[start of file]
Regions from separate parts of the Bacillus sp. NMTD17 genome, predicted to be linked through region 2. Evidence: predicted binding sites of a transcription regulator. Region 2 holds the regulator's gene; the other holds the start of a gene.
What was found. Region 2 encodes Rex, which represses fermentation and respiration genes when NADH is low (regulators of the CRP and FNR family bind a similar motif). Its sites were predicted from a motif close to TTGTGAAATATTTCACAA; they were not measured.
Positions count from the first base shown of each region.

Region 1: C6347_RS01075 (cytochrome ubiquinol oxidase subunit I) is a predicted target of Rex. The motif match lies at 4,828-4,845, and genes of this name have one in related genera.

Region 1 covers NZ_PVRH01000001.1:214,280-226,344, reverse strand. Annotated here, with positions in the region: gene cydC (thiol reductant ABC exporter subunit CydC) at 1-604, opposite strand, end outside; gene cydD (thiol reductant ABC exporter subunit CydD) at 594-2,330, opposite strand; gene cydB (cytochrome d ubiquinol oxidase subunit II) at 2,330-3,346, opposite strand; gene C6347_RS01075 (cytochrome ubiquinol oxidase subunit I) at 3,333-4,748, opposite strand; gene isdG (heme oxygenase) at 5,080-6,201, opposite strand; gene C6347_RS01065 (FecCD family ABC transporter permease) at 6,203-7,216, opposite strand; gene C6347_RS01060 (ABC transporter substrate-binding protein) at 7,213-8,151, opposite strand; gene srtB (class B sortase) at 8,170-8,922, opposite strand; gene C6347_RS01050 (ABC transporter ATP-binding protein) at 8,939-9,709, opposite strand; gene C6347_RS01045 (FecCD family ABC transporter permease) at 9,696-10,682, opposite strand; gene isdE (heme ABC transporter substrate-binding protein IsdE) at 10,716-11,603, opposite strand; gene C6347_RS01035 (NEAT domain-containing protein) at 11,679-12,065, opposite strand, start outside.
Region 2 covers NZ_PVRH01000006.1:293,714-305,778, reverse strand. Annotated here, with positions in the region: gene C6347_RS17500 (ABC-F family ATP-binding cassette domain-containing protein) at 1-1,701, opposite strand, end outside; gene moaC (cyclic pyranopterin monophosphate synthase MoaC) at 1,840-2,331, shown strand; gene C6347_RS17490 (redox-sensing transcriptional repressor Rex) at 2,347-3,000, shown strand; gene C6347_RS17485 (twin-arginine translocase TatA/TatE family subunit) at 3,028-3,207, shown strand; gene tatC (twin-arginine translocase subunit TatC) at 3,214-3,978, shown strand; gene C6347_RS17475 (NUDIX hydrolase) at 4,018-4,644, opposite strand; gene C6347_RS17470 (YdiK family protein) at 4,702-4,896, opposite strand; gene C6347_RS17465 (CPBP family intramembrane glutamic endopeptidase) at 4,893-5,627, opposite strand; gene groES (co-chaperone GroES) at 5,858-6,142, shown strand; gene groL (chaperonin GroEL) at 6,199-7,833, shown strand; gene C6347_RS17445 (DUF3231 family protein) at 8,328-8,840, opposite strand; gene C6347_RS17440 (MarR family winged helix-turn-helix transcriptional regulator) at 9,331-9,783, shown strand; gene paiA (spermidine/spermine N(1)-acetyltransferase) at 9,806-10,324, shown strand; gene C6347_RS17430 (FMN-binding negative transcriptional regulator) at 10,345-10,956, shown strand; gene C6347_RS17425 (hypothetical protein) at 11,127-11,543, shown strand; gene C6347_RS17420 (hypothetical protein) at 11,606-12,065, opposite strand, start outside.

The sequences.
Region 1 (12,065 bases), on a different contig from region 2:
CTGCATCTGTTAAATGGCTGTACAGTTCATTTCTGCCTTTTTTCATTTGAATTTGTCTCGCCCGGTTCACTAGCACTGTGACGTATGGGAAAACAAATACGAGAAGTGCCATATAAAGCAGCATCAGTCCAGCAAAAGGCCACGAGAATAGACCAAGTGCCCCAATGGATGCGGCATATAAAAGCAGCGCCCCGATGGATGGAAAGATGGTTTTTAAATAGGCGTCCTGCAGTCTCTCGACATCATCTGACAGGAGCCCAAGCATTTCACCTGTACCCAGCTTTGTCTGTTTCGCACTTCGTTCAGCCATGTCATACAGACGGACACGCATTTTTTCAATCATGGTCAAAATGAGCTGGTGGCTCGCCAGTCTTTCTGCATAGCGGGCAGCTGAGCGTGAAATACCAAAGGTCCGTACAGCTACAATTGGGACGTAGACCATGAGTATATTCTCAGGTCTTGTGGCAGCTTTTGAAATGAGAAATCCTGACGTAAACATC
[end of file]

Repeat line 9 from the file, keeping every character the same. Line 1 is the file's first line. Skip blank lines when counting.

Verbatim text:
CTGCATCTGTTAAATGGCTGTACAGTTCATTTCTGCCTTTTTTCATTTGAATTTGTCTCGCCCGGTTCACTAGCACTGTGACGTATGGGAAAACAAATACGAGAAGTGCCATATAAAGCAGCATCAGTCCAGCAAAAGGCCACGAGAATAGACCAAGTGCCCCAATGGATGCGGCATATAAAAGCAGCGCCCCGATGGATGGAAAGATGGTTTTTAAATAGGCGTCCTGCAGTCTCTCGACATCATCTGACAGGAGCCCAAGCATTTCACCTGTACCCAGCTTTGTCTGTTTCGCACTTCGTTCAGCCATGTCATACAGACGGACACGCATTTTTTCAATCATGGTCAAAATGAGCTGGTGGCTCGCCAGTCTTTCTGCATAGCGGGCAGCTGAGCGTGAAATACCAAAGGTCCGTACAGCTACAATTGGGACGTAGACCATGAGTATATTCTCAGGTCTTGTGGCAGCTTTTGAAATGAGAAATCCTGACGTAAACATC